I looked into this sort of system a few years ago using off the shelf equipment ( I am an R.C. flier) I got the cost up to the neighbourhood of $4000. and decided that the return on investment did not justify the cost.
Add to that the possibility of vibration blurring the still pictures ( R.C. engines are notorious vibration generators), exhaust gases blurring the lenses ( all R.C. helicopters blow the exhaust down and that is where the camera is located), vibration destroying the shutter mechanisms of the cameras, the relatively low ‘payload’ capacity of the helicopter requiring the use of small cheap cameras, the need to get really close to the subject ( a zoomed picture is even more effected by vibration) and the VERY STEEP LEARNING CURVE :shock: for flying any R.C. aircraft let alone an R.C. helicopter and you have a very demanding and difficult system to put together and operate.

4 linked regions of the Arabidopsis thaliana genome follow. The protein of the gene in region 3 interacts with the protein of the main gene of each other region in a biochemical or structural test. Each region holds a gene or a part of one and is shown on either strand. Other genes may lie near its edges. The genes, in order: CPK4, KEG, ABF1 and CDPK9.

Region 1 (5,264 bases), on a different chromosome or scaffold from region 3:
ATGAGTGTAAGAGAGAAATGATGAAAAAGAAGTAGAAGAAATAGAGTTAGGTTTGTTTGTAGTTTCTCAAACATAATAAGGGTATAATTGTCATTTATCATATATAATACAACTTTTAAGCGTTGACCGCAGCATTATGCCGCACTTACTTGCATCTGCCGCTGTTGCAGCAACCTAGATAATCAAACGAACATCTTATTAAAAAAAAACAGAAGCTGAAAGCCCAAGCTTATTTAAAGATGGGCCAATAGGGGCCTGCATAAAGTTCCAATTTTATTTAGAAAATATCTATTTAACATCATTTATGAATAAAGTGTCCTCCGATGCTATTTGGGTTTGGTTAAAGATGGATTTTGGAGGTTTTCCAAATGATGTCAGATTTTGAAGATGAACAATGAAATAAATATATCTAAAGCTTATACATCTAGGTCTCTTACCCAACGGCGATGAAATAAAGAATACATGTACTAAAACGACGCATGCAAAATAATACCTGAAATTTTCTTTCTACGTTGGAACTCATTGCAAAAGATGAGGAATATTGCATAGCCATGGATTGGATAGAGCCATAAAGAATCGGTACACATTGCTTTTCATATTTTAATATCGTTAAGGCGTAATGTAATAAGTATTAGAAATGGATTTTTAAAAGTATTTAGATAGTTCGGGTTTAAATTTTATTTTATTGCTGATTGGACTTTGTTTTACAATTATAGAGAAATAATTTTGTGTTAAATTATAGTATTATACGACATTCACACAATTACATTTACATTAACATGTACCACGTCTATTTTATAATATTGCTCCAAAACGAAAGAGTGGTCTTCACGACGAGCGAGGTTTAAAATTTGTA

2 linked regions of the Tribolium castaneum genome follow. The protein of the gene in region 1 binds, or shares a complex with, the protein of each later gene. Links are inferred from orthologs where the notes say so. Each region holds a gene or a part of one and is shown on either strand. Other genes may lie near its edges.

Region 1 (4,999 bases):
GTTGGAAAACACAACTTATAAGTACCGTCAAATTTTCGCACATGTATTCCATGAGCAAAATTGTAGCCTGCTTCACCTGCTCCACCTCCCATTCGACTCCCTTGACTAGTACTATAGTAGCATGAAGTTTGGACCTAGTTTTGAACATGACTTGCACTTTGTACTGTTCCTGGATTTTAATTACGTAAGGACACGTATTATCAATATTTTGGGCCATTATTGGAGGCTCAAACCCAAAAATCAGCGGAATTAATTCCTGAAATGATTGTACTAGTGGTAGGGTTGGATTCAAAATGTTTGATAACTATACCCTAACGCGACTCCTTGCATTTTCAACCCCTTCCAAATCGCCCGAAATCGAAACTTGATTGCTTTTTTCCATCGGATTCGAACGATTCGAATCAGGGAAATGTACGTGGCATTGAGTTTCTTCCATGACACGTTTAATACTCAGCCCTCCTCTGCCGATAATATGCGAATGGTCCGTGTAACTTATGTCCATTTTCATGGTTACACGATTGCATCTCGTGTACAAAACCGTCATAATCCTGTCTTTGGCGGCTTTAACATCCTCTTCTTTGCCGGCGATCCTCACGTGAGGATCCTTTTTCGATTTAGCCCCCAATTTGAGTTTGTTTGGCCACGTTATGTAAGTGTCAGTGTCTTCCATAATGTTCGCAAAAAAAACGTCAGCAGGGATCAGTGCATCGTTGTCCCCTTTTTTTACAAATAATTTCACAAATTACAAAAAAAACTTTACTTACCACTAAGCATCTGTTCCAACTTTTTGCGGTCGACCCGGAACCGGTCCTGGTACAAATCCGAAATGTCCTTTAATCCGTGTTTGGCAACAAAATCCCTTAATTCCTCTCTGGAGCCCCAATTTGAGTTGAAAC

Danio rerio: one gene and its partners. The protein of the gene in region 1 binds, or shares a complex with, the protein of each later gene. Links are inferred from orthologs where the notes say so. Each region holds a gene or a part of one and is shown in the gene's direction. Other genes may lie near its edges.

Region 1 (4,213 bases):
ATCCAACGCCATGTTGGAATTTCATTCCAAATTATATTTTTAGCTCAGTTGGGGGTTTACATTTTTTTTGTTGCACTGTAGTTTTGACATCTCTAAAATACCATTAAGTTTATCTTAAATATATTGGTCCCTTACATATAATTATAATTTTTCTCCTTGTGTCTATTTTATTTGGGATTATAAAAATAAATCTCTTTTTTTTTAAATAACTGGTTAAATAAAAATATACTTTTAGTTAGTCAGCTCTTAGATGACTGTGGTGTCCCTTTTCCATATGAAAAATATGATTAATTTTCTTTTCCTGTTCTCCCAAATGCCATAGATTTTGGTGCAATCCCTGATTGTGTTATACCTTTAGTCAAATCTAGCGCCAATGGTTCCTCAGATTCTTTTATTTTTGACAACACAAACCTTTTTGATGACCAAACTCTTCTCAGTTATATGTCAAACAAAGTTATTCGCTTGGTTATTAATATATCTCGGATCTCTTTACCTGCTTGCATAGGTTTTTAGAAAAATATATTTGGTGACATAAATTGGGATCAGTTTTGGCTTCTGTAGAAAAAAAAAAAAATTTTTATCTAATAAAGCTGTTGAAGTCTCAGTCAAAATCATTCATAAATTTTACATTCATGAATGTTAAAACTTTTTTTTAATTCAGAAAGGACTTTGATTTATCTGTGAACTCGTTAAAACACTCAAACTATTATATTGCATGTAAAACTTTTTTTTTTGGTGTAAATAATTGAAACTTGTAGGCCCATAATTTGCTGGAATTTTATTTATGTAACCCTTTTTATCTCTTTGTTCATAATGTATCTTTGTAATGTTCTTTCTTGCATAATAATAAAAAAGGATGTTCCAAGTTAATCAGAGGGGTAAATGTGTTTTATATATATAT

The use of commercial and military technology could alleviate many of these problems except for the cost which, I believe, will be well in excess of my original estimate of $4000.
None of which answers a very important question; “Should you report on any aspect of a structure that you cannot view directly?” The variables inherent in the image of a remotely viewed roof, using this sort of system are a poor substitute for actually viewing the roof directly.